The Herald on Sunday
Chef Emily Scott on the delights of Cornwall
Ella Walker talks to the chef about her debut cookbook, seasonal produce and eating by the sea
Chef Emily Scott has “been doing what I’m doing for quite a long time” but says that right now she’s finally piecing together the last crucial pieces of the jigsaw. Those puzzle pieces include the confidence to put her own name to her new restaurant in Cornwall’s Watergate Bay, Emily Scott Food, and having just served her food to G7 summit leaders, she is celebrating the release of her debut cookbook, Sea & Shore.
The book, she says, has been “in my head for a long time”. And now the simple, pared-back, seasonal recipes are on paper, for us all to read, try and salivate over.
What was it like holding the book for the first time?
I rejected it a little bit, initially. It was a very weird feeling. My children were like, ‘What’s she doing? You’ve been waiting for this.’ And now I have become friends with it, it’s all okay. It’s very personal, because it’s my life, cooking over the years. But what I love about it is it’s got Cornwall at its heart.
What’s so special about Cornwall?
I’ve been here 20 years, and it’s almost like when you cross the River Tamar you come into another land. Even though it’s part of England, it feels quite magical. I spent high days and holidays down here as a child – if I wasn’t in France, we were in Cornwall – so it’s always been a place I’ve known. Being by the sea has been incredible, the connection between the land and the sea, I absolutely love. There’s a real sense of place.
Do you feel welcomed by the Cornish?
Ha ha, I was married to Cornishman. I subsequently divorced him. So you’re never really Cornish. You’re always an incomer. But, like anywhere, there’s the good, the bad and the ugly. But generally speaking, my children, they were born and have grown up here and I do feel very at home and very welcome.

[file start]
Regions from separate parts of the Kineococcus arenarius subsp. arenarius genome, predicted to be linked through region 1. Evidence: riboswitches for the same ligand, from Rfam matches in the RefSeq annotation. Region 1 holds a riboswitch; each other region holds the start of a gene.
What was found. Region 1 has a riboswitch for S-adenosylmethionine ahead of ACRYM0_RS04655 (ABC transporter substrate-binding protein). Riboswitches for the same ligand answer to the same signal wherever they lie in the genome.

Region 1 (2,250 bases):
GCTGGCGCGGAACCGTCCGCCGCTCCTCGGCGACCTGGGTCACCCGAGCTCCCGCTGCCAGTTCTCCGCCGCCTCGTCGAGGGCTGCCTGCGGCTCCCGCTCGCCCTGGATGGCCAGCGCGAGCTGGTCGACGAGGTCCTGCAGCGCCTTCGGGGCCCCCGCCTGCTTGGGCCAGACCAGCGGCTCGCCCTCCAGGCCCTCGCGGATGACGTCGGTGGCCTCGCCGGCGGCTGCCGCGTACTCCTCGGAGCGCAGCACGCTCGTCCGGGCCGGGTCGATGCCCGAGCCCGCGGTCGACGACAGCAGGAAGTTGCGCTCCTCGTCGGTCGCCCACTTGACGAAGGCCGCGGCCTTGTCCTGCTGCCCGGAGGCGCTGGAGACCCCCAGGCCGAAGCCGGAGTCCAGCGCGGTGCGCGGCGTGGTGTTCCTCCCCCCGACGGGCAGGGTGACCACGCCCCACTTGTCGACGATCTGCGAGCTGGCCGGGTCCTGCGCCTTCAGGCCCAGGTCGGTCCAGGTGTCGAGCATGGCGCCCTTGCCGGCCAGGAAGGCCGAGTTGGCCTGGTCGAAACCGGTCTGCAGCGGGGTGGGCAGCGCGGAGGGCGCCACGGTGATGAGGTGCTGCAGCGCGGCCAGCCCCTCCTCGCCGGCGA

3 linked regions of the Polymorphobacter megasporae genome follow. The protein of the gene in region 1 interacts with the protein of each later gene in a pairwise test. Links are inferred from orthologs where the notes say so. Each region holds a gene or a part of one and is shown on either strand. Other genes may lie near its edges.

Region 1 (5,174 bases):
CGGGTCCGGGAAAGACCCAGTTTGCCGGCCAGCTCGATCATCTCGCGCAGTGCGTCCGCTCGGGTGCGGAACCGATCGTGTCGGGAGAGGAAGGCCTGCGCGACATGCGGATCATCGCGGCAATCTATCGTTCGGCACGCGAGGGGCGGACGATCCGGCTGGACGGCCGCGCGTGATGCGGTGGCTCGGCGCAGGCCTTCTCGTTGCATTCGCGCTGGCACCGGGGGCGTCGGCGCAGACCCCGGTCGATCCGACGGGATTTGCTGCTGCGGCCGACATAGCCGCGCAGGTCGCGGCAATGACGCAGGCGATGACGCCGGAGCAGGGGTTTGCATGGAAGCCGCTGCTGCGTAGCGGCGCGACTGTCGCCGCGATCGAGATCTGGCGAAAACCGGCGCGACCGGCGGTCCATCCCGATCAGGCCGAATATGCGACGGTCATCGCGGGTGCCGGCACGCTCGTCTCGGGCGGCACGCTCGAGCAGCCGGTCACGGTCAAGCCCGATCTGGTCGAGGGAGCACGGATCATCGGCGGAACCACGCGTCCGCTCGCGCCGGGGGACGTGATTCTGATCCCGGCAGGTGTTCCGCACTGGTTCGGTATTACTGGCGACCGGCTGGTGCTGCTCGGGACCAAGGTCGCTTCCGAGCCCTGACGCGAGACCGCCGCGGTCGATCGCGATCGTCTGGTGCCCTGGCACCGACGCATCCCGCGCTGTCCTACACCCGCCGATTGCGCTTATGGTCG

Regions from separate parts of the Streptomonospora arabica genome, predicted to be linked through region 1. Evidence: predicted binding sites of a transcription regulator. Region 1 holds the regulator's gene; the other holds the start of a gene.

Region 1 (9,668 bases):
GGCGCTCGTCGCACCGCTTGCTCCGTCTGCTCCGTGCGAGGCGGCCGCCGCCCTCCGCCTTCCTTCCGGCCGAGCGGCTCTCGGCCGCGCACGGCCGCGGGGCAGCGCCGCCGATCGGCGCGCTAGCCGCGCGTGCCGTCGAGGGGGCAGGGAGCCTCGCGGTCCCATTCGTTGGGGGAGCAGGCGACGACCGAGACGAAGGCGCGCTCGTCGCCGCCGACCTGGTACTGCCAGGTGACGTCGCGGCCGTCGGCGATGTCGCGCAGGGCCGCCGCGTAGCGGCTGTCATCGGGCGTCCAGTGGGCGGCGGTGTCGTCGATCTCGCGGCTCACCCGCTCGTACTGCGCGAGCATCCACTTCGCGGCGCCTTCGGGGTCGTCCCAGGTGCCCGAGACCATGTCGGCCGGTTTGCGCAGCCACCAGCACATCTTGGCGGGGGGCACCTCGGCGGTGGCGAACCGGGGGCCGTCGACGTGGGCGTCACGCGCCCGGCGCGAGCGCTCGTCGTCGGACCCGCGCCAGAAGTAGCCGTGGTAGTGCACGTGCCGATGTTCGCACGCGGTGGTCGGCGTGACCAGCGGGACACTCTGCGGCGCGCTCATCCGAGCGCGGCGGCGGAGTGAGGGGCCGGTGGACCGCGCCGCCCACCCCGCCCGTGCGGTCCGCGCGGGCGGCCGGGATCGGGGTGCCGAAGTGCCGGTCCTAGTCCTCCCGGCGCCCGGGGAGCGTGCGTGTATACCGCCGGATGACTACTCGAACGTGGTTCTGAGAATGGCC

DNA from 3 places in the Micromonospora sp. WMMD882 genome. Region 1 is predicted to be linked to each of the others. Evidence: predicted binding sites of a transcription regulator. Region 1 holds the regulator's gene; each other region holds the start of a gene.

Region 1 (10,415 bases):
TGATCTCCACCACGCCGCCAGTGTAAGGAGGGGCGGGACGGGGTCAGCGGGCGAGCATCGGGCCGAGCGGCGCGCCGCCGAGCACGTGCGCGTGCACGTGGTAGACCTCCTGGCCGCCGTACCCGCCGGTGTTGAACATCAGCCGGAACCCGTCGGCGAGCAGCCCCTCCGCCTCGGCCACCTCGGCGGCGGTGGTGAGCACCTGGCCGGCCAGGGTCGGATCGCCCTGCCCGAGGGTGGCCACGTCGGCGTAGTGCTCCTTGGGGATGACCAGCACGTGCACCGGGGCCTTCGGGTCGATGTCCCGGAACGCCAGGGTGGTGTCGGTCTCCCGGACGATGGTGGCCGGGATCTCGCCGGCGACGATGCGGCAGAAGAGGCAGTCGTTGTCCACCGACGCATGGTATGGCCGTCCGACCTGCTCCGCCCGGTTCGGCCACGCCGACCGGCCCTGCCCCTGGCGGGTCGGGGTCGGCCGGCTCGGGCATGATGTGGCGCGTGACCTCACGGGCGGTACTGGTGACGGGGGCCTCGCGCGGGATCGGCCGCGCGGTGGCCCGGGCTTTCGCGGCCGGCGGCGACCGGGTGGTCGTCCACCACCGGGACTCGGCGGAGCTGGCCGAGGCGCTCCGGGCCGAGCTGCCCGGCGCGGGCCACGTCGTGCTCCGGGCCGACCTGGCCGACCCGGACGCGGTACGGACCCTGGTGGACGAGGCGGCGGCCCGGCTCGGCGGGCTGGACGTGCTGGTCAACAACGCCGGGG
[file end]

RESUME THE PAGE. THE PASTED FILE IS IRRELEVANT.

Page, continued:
The Cornish food scene seems to be increasingly thriving?
It’s funny, when I first arrived here in 1999, I had a tea shop and you opened for Easter, closed in October and didn’t reopen until April. There was a long Cornish winter. It was always somewhere that felt like it was hours to get to – it was one of those places that felt very far away. And the food has always been cream teas, fudge, sticks of rock, pasties, that kind of thing. But over the years, it’s just become this amazing food scene. It’s evolved so much, and so many people are just doing amazing things, from my supplier of vegetables at Padstow Kitchen Garden to the fishermen landing the lobsters and crabs, and people growing saffron and honey.
What do you hope people will take from Sea & Shore?
For me, it’s all about inspiring people to get cooking. This day and age is quite fast paced, and everyone wants everything immediately. I want to encourage people to rush slowly and to think about their butcher, their baker, going to the greengrocer again, really making those choices. But also, I want people to cook my food and to love the processes of doing that. Whether it’s hulling a strawberry, picking a broad bean or just whisking those egg whites for a pavlova, those things that bring you together as a family.
Seasonality seems to be a theme?
I think the universe has a way of showing us when things are at their best. My menu will have strawberries on it in June, but there won’t be any strawberries in December. So really clicking within the ebb and the flow of the world.
Are any of the recipes in the book particularly meaningful for you?
You have to be a fan of creme fraiche and fennel! That comes up quite a lot. And my grandmother’s chicken soup, which is comforting, we always had that when we were poorly or needed nourishment.